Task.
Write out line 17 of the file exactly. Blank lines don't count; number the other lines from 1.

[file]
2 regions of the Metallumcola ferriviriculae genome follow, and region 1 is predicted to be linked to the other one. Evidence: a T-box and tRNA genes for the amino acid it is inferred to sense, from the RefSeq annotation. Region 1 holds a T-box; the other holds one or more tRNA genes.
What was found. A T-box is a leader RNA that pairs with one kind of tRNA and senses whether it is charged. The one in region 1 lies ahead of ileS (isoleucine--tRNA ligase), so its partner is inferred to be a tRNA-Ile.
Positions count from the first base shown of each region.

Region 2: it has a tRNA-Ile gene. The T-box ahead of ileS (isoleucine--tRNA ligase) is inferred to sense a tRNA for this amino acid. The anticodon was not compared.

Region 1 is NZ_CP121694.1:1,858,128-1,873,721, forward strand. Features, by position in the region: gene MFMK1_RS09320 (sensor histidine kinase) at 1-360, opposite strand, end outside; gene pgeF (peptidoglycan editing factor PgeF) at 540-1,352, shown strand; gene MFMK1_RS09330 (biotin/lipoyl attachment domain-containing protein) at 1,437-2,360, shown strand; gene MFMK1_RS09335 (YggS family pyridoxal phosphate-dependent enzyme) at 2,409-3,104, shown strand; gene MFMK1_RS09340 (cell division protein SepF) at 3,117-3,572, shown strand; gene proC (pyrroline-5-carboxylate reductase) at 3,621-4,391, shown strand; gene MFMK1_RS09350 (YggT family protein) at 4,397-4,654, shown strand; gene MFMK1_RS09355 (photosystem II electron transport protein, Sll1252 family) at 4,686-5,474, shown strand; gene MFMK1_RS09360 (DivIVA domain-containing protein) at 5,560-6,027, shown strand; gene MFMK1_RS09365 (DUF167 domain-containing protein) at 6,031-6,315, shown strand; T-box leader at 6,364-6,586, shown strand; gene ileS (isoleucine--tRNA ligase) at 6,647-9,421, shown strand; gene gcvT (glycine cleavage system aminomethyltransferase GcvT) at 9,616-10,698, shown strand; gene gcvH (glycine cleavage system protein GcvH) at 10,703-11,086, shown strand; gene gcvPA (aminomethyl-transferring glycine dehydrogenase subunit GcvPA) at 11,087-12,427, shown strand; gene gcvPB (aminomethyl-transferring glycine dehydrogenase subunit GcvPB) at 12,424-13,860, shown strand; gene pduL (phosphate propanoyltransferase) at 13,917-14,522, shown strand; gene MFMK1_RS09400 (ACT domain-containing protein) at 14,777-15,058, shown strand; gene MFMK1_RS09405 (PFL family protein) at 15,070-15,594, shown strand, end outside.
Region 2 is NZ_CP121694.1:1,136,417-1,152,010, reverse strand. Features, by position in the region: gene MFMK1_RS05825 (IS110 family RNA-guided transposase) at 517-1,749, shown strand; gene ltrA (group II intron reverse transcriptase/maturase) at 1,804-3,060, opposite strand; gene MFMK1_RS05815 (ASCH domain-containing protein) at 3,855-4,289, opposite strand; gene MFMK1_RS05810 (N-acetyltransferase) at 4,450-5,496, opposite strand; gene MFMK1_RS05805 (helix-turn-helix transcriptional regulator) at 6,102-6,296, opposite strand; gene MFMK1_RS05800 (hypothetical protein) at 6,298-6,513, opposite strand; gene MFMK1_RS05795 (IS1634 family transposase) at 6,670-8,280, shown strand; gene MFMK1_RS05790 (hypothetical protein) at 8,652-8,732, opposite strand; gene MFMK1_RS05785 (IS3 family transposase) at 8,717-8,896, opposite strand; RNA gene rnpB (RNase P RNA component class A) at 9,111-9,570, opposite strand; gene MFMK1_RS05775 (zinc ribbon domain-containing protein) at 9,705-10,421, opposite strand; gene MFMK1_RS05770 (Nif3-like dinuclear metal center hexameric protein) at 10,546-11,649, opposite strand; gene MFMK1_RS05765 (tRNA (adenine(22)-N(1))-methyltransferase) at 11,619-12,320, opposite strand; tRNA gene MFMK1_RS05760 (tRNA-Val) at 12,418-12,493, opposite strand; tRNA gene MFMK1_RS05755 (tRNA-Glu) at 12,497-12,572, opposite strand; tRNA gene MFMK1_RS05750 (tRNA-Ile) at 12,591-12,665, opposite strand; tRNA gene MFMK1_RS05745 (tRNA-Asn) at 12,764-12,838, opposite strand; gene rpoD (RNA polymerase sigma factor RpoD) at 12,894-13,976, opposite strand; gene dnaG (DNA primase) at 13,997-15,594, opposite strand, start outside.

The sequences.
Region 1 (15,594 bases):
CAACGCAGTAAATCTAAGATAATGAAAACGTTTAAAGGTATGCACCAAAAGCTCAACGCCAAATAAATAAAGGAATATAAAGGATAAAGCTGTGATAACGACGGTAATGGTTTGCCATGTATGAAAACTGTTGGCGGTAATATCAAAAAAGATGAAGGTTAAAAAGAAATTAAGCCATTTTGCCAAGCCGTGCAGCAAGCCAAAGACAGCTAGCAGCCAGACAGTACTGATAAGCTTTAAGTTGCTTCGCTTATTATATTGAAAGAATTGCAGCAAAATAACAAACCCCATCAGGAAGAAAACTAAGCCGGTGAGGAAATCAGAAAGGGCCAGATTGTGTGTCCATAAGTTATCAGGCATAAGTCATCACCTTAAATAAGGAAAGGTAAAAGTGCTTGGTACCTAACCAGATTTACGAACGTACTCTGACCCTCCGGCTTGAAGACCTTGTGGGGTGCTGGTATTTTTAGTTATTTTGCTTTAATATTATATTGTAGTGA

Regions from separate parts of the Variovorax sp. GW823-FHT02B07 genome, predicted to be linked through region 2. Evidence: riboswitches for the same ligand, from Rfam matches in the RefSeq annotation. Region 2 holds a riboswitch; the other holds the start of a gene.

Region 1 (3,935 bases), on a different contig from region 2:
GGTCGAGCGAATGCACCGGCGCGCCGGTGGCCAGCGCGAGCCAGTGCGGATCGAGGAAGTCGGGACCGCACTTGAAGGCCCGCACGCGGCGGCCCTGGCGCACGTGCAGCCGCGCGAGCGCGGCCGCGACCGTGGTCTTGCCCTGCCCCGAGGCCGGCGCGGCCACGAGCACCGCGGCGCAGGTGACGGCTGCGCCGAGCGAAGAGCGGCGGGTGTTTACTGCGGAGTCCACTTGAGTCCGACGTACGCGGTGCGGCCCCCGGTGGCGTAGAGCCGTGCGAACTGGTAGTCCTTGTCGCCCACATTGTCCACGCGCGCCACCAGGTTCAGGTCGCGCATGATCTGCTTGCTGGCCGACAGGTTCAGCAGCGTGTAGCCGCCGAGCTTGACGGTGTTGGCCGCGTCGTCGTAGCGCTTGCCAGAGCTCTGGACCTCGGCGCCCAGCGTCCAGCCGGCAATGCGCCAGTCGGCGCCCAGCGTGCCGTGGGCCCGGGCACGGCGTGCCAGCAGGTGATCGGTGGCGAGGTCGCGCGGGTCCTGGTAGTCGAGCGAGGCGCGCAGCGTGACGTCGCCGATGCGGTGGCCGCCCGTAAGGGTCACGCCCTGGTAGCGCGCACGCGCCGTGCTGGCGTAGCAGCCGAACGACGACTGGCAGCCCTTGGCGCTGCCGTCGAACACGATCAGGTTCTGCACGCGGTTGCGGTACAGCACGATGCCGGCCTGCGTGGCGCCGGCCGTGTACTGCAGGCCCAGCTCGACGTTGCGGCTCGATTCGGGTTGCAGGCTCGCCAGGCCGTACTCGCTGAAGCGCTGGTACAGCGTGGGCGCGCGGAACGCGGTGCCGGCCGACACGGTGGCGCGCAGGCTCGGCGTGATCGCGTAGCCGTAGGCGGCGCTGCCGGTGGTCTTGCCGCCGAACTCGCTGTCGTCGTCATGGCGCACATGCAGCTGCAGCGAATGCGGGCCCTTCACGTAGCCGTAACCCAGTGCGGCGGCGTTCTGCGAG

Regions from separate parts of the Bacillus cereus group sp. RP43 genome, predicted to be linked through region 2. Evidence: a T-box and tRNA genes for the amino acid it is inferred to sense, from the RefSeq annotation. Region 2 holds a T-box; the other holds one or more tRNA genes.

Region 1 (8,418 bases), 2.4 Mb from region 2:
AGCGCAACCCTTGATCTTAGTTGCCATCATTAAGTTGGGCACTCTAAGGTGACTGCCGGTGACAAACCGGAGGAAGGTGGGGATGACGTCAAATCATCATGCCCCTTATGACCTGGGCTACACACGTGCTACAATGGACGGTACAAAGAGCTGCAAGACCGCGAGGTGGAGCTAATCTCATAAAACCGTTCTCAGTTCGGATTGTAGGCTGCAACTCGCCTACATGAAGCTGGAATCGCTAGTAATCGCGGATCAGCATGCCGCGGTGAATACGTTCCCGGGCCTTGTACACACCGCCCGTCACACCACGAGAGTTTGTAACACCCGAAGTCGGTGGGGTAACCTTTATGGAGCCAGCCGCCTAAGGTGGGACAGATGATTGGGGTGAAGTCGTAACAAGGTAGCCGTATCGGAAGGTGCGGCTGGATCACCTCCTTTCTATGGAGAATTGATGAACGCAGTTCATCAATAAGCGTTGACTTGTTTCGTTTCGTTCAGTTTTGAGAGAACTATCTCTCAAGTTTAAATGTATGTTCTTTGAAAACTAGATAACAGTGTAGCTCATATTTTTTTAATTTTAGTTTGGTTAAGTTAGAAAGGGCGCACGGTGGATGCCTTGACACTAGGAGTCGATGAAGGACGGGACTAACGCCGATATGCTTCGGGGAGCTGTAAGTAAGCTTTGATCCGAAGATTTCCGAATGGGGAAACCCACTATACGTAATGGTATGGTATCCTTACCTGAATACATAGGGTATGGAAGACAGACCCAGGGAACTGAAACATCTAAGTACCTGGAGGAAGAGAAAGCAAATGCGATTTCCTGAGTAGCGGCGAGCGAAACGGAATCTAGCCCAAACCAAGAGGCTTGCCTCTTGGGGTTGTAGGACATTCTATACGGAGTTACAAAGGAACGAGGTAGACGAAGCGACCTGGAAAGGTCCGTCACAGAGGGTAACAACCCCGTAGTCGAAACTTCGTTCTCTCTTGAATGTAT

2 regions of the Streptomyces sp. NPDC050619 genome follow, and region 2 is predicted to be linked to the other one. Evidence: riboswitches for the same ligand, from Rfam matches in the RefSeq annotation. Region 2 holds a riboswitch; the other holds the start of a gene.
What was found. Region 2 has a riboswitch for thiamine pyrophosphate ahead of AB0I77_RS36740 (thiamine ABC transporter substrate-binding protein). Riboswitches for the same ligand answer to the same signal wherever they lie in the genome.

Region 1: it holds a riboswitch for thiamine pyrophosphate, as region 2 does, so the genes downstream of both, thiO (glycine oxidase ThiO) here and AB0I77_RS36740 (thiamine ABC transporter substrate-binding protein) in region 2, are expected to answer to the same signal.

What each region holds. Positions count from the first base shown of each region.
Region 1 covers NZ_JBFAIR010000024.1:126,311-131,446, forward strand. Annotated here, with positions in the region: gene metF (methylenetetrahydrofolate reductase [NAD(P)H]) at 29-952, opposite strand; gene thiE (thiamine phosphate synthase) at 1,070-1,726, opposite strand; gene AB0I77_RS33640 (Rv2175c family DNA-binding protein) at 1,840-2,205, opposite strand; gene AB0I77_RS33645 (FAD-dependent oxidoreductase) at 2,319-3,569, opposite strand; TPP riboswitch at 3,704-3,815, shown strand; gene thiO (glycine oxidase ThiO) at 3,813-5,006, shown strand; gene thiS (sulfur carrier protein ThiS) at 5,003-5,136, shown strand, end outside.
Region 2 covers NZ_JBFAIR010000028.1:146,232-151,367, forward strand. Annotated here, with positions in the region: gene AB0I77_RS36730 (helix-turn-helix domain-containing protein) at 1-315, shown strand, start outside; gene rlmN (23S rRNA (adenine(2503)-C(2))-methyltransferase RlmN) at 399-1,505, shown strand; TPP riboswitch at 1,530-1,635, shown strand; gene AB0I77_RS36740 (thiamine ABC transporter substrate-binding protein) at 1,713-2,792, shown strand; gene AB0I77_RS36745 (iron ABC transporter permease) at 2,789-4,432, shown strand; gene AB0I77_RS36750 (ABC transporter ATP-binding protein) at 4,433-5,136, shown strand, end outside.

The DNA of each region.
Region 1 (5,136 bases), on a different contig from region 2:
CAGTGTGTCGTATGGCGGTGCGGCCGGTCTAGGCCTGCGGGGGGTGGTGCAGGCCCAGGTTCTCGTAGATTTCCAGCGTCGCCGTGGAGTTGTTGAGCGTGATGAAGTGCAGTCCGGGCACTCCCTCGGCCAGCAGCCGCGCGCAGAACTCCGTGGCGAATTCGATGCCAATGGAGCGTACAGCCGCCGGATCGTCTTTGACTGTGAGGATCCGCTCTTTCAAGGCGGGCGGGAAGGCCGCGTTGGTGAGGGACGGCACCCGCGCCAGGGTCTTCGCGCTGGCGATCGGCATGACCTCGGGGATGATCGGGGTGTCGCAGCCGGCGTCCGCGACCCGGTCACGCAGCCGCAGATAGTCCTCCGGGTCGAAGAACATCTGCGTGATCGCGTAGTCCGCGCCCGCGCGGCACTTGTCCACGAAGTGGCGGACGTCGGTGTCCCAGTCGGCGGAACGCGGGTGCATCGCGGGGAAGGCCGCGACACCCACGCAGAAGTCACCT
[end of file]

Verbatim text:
What was found. Region 2 has a riboswitch for thiamine pyrophosphate ahead of AB0I77_RS36740 (thiamine ABC transporter substrate-binding protein). Riboswitches for the same ligand answer to the same signal wherever they lie in the genome.